Review by discoinferno84

Reviewed: 01/02/07

Around the world...

As the world entered the mid-1990s, Capcom was riding high and mighty in the gaming community. The popularity of Street Fighter II and its variations ensured that the company would have a near-absolute dominance over the fighting game genre. At that same time, however, Capcom faced a problem: Street Fighter II had been out for roughly two years, and the fans wanted something more than some minor tweaks and differences. In their latest attempt to make their beloved series seem like a new experience, Capcom fell back on their usual strategy: add a handful of new features, upgrade a few moves and animations, and pray that turns out good enough to satisfy everyone. Not surprisingly, Super Street Fighter II Turbo remains one of the greatest editions to ever grace the series.

If you’ve ever played any version of Street Fighter II, you’ll find that the premise of this game has remained unchanged from it’s predecessors. You’ve got a roster of characters that have entered a worldwide fighting tournament for various reasons. Ryu is training to augment his abilities as a warrior, Zangief is fighting for the pride of Mother Russia, and Guile is still sulking over the death of his buddy Charlie. The game also includes four brand-new fighters to the lineup; you’ll get to choose among a Bruce Lee wannabe named Fei Long, a Mexican giant named T. Hawk, an overly cheerful kickboxer named DeeJay, and leotard-clad vixen called Cammy. Though these newcomers and the rest of the fighters have entered the tournament for various reasons, their goal remains the same: defeat M. Bison, the super-powered military dictator in charge of the tournament. With fame, glory, vengeance, and death on their minds, the fighters enter the fray and pray they come out the victor.

That’s assuming, of course, that you can even get them past the first opponent. Super Street Fighter II Turbo boasts the tried and true combat that fighting game fans have come to know and love. Each character has been bestowed with a moveset that allows for weak, medium, and strong punches and kicks, depending on which button you press to execute the attack. Though using only strong attacks seems like the best idea, the weak and medium attacks can make for some great combos to keep your enemy on his or her toes. Each fighter also comes with a small set of special moves to spice things up; Ryu and Ken can throw fireballs and do spin kicks, Dhalsim can teleport around the stage, and Chun Li can devastate her foes with a flurry of her mighty legs. With every hit that connects, a chunk of your opponent’s health meter will disappear, letting you watch with glee as your enemies step ever closer to being knocked out.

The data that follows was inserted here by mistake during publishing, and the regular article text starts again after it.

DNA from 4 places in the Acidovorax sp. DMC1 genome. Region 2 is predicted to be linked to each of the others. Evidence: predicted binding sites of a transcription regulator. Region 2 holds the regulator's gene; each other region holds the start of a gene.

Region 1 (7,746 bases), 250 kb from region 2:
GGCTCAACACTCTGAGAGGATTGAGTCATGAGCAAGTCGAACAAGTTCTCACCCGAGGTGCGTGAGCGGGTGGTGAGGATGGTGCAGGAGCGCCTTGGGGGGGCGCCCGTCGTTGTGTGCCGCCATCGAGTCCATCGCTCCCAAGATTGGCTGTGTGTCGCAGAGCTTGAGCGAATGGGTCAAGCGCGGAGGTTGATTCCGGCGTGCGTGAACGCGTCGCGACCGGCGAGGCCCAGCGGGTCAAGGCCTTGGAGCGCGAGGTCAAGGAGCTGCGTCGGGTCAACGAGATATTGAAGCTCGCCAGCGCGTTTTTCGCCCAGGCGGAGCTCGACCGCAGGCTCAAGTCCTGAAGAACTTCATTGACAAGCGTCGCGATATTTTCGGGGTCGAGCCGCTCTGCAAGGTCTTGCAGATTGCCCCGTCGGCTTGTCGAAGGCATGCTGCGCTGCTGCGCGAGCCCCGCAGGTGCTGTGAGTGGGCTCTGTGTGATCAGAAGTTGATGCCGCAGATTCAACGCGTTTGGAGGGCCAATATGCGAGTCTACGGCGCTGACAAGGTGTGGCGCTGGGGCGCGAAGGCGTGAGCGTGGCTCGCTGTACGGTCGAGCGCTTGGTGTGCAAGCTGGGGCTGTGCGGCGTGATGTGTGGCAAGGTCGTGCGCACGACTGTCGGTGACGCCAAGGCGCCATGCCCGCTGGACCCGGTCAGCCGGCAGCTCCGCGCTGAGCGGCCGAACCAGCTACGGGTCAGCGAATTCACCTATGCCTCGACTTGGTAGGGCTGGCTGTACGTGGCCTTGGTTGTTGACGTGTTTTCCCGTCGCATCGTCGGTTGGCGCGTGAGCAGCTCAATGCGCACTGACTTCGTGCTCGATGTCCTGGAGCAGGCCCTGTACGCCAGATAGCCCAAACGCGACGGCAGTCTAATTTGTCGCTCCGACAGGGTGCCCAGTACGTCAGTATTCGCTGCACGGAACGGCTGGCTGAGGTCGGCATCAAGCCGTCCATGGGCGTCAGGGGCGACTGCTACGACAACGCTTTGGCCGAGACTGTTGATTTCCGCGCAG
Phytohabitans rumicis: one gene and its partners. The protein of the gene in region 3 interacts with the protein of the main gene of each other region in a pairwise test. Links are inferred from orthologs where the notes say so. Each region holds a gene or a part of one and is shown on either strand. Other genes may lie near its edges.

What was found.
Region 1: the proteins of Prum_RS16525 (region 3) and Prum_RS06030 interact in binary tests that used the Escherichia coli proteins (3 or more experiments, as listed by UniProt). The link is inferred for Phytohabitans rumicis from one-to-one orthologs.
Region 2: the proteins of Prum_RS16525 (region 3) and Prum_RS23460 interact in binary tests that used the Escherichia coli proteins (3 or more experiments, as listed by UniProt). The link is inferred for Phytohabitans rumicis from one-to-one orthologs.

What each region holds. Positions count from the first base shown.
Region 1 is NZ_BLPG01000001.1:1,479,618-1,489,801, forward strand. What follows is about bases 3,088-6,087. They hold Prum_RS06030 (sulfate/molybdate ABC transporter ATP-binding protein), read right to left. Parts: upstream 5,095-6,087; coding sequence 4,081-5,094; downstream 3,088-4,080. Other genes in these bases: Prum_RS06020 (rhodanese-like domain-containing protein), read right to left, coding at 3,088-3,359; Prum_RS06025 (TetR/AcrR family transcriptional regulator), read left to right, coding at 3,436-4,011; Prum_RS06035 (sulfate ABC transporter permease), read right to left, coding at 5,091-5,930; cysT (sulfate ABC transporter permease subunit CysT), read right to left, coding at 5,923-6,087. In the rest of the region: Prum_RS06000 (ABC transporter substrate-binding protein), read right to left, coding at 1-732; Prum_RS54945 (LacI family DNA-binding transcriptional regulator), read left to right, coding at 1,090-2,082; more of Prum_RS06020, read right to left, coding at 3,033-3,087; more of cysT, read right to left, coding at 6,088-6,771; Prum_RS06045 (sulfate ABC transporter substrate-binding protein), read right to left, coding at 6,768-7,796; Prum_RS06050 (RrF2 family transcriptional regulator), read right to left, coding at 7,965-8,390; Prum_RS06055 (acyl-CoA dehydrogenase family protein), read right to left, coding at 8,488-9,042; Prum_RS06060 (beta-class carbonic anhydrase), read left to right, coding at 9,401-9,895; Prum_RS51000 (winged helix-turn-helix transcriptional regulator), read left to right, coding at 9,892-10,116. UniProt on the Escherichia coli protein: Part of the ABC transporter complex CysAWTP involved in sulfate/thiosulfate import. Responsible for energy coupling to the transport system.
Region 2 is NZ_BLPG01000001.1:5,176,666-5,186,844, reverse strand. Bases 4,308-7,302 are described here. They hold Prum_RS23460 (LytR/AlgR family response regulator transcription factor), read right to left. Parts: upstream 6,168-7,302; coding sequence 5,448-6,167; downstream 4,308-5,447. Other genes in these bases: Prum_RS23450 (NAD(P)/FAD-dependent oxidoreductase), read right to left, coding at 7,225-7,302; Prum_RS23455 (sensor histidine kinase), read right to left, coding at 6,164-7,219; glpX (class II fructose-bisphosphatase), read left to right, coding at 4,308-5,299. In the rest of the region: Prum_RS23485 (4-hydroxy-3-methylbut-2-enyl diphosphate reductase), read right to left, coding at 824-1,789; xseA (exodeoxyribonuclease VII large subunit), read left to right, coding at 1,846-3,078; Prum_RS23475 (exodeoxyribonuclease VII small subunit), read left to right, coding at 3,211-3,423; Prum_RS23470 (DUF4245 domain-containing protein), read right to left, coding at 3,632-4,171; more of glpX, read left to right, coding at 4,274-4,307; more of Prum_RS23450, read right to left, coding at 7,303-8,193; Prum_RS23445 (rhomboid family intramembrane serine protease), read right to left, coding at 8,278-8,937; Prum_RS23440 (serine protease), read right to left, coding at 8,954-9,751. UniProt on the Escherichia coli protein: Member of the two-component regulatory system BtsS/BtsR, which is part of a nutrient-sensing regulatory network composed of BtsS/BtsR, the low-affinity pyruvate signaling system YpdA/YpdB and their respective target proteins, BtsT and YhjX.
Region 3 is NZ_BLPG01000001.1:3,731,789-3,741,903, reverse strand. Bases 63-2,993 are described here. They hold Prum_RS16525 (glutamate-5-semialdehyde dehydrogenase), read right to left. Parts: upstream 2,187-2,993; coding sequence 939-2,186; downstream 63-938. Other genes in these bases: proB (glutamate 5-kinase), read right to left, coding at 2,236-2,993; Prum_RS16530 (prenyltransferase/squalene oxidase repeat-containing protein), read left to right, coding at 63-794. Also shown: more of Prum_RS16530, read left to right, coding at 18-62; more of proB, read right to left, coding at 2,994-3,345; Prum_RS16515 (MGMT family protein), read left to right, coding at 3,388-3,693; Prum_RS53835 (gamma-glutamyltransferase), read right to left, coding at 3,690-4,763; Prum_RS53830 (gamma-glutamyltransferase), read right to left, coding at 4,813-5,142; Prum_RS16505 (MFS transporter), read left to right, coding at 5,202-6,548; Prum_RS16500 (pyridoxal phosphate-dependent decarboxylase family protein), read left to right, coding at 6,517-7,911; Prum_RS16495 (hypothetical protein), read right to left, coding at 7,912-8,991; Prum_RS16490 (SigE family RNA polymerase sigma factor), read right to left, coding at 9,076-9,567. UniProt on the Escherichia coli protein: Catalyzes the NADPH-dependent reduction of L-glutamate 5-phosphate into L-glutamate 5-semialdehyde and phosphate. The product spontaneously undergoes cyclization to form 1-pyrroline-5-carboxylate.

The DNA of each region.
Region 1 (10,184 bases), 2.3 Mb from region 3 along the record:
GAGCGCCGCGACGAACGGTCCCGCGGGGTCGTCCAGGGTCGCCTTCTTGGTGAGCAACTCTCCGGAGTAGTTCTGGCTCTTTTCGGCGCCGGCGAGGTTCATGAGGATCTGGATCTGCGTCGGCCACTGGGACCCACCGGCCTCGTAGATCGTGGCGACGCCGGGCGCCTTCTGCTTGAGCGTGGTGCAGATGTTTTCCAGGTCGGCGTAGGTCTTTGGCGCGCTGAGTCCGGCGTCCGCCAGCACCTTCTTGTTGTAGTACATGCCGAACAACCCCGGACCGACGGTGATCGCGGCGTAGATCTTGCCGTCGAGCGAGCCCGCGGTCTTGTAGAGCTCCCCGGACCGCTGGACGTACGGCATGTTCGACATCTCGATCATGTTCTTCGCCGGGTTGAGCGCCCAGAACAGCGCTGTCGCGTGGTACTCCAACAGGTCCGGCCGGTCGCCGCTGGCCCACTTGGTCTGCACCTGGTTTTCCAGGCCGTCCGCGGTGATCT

Though the game doesn’t alter much of the combat mechanics, Super Street Fighter II Turbo is far tougher than what some of the previous versions have offered. Though the multiple updates and minor tweaks to the original game have made the combat incredibly smooth and fast, combos have become far more fluid and easier to execute. The AI is more aggressive and cheap as ever, forcing you to focus as much on your defensive strategies as your offensive. The game also boasts a Super Combo system, which allows you to charge up energy with each hit, and then execute a far more powerful variation of a character’s special move. Instead of slinging some wimpy Hadoken, Ryu will throw a multi-hit fireball that can devastate his opponent’s health meter. The same can be said with Ken’s Shoryuken, M. Bison’s flipping kicks, Blanka’s rolling maneuvers, and several of the other character’s signature moves.

Super moves aren’t the only addition to the combat mechanics, either. Each character has been tweaked or modified beyond what their previous iterations could do. Ken now has drastically different attack animations and hit ranges than Ryu, making him more than the palette swap he used to be. Ryu can now sling both his classic Hadoken and a red-hot fireball. Zangief has been granted a wider arsenal of grabs and throws, as well as a glowing backhand slap. Chun Li’s fireball has been reduced in range, but her old spinning kick has been replaced with something to counter mid-air attacks. Many of the character models are displayed with greater detail, allowing you to follow the smooth animations of the attacks, as well as see character’s newly colored costumes and win quotes. Even the classic stages have been redone, featuring more spectators, better coloring, and overall improved atmosphere. But if nostalgia is more your style, the remixed music tracks ought to prove satisfactory.

So ends the reign of Street Fighter II. After years of minor modifications and half-hearted additions to an already great concept, Capcom finally followed through and made their beloved game a classic all over again. Super Street Fighter II Turbo is the culmination of the old series, giving gamers what made the previous versions so awesome. It’s got the established combat mechanics of the original, the speed of Turbo, and the character roster of Champion Edition. On top of that, the four new warriors and super move system make the game far more interesting to play. Though the series is long past its glory days, at least its fans can look back on this game and remember how great it used to be.

Rating:   5.0 - Flawless

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